This article, by celebrated chef James Beard (1903 – 1985), walks us through the history of Champagne as only a true lover of food and wine can do:
"Not until around 1670 was a way discovered to imprison those tantalizing bubbles in every bottle, and keep the bottle from exploding. Credit for inventing sparkling Champagne is attributed, inaccurately perhaps, to a Benedictine monk named Dom Perignon...It is said that as an old, blind man, Dom Perignon could sniff a glass of Champagne, sip it, swish it about his mouth, and then unfailingly say from what hillside the grapes had come..."
Here is an article from GENTRY MAGAZINE on the delightful day and high expectations of a French cognac taster:
"This is how it works: each morning, from about ten o'clock until lunch, at one, the taster receives in his office those farmers and distillers who have come to offer him samples of their cognac. The taster has eaten only a very small breakfast hours before. His stomach is practically empty...The taster never fills the glass with cognac, for that way the bouquet is lost . Instead, he pours in the cognac until the glass is one-third or at most half filled. Then he turns the glass so that the cognac is twirled in the glass and it's vapors mix even more with the air of the glass..."
A fascinating read.
In this admirable effort to briefly tell the history of ice cream, the authors of this three page narrative begin in the year 62 A.D., pointing out that the Roman Emperor Nero had gone on record declaring his fondness for frozen delicacies, but, as you will read, what he was consuming was in actuality something more along the lines of a "snow-cone"; but it is good to know that the market was very much in place at such an early moment in time. Jumping ahead some 1,200 years, we learn that Marco Polo had returned from China with a frozen tasty treat:
"People tried it out, and something like our sherbet was soon served in many parts of Europe, eventually being improved upon by the addition of milk to resemble ice cream."
The trivia truly begins to flow from that point and we learn that George Washington was really quite fond of the stuff, and how ice cream sundaes and Eskimo Pies came into the world.
A refreshing read.
Forty-three years after the bloody end of the American Civil War, this reminiscence by a Southern officer appeared in print recalling the important roll that corn played during those days as it had throughout all American history:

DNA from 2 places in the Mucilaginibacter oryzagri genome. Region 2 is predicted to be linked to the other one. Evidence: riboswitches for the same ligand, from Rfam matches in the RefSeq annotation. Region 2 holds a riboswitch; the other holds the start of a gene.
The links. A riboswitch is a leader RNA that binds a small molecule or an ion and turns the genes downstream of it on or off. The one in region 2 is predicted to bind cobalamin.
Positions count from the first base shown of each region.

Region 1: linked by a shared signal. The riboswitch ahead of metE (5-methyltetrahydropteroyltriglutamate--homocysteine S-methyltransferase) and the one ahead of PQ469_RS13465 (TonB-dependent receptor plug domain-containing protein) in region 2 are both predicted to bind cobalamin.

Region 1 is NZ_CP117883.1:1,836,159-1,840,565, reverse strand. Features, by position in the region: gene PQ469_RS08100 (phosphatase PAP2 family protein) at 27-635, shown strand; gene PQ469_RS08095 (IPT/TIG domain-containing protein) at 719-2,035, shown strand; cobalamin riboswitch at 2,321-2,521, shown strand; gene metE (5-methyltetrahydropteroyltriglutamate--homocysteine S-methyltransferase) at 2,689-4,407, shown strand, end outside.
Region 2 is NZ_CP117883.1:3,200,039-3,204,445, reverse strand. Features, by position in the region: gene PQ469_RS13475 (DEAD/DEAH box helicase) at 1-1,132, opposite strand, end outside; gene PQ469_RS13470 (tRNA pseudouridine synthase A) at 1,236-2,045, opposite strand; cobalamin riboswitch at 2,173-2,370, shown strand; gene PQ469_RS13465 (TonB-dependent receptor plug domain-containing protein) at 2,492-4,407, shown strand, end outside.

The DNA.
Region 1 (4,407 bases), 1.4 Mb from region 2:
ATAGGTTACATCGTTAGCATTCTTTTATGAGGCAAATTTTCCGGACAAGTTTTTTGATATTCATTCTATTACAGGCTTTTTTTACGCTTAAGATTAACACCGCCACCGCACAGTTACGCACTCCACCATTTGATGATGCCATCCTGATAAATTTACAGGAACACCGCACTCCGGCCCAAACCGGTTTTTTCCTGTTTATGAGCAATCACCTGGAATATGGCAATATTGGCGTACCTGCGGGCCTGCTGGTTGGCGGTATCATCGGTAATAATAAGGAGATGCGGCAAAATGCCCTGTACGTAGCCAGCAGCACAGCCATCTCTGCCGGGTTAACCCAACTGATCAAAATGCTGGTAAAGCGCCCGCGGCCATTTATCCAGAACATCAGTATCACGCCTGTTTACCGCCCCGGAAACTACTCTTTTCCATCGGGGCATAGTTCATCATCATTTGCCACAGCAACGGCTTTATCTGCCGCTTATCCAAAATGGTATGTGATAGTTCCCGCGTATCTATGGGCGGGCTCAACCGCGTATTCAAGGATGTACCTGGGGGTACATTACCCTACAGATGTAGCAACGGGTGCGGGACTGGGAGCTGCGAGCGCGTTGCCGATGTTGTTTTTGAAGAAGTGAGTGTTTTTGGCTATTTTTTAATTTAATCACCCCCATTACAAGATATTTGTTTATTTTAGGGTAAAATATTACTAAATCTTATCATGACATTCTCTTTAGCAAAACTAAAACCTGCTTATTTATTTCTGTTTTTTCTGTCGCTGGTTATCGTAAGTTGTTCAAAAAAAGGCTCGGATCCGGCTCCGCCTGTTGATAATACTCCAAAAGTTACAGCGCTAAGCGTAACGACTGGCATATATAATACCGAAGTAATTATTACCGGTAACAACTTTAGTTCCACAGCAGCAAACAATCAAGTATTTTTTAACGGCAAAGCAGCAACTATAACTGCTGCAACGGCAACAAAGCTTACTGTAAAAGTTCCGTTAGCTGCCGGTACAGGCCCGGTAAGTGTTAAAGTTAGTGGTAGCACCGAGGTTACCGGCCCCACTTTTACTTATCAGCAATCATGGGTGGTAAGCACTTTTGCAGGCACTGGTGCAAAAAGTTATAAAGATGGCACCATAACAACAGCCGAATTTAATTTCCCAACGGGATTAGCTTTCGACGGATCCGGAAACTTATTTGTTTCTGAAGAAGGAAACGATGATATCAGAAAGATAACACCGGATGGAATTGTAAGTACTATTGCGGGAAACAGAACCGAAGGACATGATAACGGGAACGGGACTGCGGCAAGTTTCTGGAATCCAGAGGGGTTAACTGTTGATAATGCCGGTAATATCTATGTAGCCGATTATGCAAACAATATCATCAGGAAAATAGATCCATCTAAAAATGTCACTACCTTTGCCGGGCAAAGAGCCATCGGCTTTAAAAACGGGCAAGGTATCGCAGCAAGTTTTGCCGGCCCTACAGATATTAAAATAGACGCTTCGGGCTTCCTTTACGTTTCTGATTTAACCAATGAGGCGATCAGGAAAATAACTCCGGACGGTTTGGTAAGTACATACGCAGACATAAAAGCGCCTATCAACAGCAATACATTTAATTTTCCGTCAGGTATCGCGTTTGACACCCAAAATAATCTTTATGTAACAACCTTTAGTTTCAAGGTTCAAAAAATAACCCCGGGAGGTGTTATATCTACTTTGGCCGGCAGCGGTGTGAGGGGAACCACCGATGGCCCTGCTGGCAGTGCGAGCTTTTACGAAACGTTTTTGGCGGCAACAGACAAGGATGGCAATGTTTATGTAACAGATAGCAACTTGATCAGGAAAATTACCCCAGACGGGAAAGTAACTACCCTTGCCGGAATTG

"During the war I commanded the 1st Arkansas Regiment, consisting of twelve hundred men, and during the four years we never saw a piece of bread that contained a grain of wheat flower. We lived entirely on plain corn bread, and my men were strong and kept the best of health...."
Told in this three page article is the story concerning the rise of the global pepper trade and the subsequent spread of that spice throughout the kitchens of the world:
"Although Americans use more than one third of the world's annual supply of nearly 90,000,000 pounds, it has been estimated that the average American family shakes only 7.1 ounces into their food a year. The balance is used by the makers of baked and canned goods, and meat-packing houses."
In 1956 the editors of CORONET Magazine saw fit to print this three page history of the Brazil nut; a fruit that has been popular in much of Europe for centuries but seldom known by the Brazilians or their neighbors:
"The Brazil nut is the world's most fabulous nut, fabulous in the manner of its growth, its gathering, its distribution and the perils associated with bringing it out of the Amazon jungle where it thrives."
"The nut has been consistently exported to Great Britain, Germany and other European countries since 1633. After W.W. II, a large share of the annual crop was shipped to the United States, as well, where the raw nuts were shelled and reshipped throughout the world."